Frequently Asked Questions
How do I know if you're the right therapist for me?
Therapy is most beneficial if there's a good fit between you and your therapist. Successful outcomes depend a lot on developing a strong alliance – a relationship that is trusting, non-judgmental and challenging in a good way, one that lets you open up and explore what's going on for you. It can take a little while to feel comfortable, especially if this is your first time seeing a therapist, or if you've had difficulty trusting people and expressing yourself.
However, you should get a sense early on that I'm attentive to your concerns, that I use language and ideas you feel comfortable with, and that we can develop a vision of the changes you want to make. Therapy is an active process, not a passive one where you get “fixed” by an expert who tells you what to do. You'll get much more out of your counselling sessions if you feel comfortable enough to question, reflect and try out new ideas. So I invite your feedback at any time.
And if I am not the right fit for you, I can help you find someone else who might be.
How long will it take to see changes?
This is a difficult question to answer, because change depends on a lot of factors, especially how much energy you can put into it, and the nature of the problem that brought you to counselling. People often feel some relief after just a few sessions. They may begin to change their thinking, understand themselves better, or see the situation differently. Short-term therapy can be a very effective way to deal with specific issues or to learn skills that can help you cope with an immediate problem. Long-standing patterns and more complex problems generally take more time to resolve. How much time really varies from one person to another.
What questions will you ask?
At first I will ask you about your experience of the problems you've been having. I will want to know how they affect you physically, emotionally, mentally and in your relationships. We will probably talk about your work and family life and what kind of support network you have. I'll ask about your general health (like exercise, sleep, medications, eating habits, stress) and any other symptoms or medical issues. We'll also look at what may have helped (even a little) in the past, what makes things worse, and how you imagine your life would be different after you've been to counselling.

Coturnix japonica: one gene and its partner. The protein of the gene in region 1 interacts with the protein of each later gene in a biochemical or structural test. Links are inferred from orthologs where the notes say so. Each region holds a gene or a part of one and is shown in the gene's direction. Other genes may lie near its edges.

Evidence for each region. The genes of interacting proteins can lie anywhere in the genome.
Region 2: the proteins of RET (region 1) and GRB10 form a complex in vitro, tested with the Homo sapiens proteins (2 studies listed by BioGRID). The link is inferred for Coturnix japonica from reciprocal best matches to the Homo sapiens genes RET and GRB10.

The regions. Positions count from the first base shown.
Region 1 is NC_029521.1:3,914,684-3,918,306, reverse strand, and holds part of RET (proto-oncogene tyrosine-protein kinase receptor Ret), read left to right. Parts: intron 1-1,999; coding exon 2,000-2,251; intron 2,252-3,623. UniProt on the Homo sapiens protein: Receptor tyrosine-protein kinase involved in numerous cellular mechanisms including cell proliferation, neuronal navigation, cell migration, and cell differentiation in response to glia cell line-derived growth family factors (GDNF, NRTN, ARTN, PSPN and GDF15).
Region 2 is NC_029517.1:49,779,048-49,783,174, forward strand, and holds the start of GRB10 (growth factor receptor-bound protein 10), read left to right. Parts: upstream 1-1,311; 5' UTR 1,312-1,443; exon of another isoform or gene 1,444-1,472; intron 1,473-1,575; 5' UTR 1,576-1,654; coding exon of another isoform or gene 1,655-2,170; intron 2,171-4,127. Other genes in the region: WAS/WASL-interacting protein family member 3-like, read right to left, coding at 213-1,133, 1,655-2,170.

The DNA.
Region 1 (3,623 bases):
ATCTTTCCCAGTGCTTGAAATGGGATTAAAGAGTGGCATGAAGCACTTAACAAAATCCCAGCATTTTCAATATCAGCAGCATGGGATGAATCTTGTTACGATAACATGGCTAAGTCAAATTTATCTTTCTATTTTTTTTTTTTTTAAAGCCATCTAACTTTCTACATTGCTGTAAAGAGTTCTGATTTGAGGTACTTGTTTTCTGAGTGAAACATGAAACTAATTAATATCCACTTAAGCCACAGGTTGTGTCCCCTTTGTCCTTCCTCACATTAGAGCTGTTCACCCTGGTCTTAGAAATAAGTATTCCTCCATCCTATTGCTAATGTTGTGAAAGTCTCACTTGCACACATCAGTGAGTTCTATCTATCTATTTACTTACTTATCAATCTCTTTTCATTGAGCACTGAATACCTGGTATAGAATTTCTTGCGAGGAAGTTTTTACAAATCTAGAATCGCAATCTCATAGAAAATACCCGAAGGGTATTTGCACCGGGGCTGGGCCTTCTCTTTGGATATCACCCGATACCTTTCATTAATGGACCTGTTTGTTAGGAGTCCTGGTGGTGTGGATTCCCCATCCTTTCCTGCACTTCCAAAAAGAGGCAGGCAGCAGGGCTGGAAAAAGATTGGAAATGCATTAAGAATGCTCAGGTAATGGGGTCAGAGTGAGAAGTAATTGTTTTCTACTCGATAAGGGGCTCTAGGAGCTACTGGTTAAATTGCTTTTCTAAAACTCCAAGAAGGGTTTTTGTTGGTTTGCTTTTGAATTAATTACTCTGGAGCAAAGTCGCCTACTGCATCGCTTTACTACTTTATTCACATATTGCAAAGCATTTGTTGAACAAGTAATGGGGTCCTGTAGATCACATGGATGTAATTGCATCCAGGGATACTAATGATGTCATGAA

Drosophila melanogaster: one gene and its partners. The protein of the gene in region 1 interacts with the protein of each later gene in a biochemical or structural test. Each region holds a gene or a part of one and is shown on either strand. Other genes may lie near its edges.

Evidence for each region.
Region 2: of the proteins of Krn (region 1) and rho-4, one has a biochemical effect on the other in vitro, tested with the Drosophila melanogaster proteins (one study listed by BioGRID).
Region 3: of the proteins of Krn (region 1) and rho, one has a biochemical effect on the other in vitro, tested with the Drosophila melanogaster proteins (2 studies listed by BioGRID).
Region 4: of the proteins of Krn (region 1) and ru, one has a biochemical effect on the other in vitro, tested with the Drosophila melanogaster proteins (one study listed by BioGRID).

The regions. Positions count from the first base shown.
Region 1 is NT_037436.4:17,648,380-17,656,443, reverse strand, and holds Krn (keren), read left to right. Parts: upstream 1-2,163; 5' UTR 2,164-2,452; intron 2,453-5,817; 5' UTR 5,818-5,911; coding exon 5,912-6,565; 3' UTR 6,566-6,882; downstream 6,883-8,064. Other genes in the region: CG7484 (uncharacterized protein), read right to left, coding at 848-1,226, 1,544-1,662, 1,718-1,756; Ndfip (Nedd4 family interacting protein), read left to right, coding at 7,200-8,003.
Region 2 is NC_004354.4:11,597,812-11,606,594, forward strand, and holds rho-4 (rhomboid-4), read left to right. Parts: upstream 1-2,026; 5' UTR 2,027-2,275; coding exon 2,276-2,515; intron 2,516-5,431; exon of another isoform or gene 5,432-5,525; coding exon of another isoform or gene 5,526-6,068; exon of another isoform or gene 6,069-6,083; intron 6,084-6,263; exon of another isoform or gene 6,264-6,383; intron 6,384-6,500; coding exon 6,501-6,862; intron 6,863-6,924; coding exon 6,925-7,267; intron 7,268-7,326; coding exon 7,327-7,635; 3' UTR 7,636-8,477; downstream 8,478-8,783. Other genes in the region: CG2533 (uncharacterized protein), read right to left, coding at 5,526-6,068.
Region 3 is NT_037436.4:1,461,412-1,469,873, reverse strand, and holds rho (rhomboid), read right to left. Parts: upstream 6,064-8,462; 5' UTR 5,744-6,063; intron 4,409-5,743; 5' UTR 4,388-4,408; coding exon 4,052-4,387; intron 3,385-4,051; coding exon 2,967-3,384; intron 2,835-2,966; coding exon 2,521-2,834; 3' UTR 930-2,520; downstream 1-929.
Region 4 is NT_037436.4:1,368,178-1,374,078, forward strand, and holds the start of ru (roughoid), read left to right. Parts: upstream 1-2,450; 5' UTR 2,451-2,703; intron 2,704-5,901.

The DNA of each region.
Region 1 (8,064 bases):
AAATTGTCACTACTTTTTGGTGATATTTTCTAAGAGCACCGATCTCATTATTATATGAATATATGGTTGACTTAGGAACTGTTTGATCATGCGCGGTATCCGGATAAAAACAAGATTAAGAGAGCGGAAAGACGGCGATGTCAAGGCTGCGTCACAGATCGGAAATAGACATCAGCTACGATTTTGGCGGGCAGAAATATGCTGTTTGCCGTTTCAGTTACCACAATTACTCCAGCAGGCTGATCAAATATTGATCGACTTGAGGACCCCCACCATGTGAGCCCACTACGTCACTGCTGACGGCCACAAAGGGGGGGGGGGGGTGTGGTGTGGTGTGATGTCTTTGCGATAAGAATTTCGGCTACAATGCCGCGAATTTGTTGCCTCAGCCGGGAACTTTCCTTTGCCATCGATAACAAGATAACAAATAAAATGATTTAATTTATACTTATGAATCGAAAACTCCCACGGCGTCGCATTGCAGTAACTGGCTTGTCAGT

How often should I make appointments?
This depends a lot on the person and the issue, but I generally suggest every week or two for the first few sessions, and then gradually spacing appointments a bit further apart.
What are your fees?
The fee for psychotherapy/counselling is $104.35 + HST ($120 total) per hour. The fee for court testimony is $250 + HST per hour. I accept cash, cheques, and credit cards (Visa or Mastercard) and e-transfers sent before the appointment.
Are the fees covered by my insurance or EAP or tax deductible?
Some insurers will cover my fees and some do not. Please check with your plan administrator before making an appointment. I am also an approved provider for several Employee Assistance Programs (EAPs) and other organizations, including:
Nova Scotia Government employees
Health Canada EAS
Victim Services Criminal Injuries Counselling Program
Health Association Nova Scotia (HANS)
Veterans Affairs Canada (POC-12)
If you need any other information, please contact me.
My fees are considered medical expenses for tax purposes, and may be claimed on your income tax form.
Do I need a referral from my doctor?
No. You can contact me directly. Some insurance companies do require a doctor's note, however, so it's wise to check with your insurer.
Can I bring family members or friends with me?
Family members or friends may attend, based on your needs and their willingness. We can discuss together how this might support your therapy. When I work with children under the age of 16, I usually ask to speak with a parent or guardian first, to get some background about their child.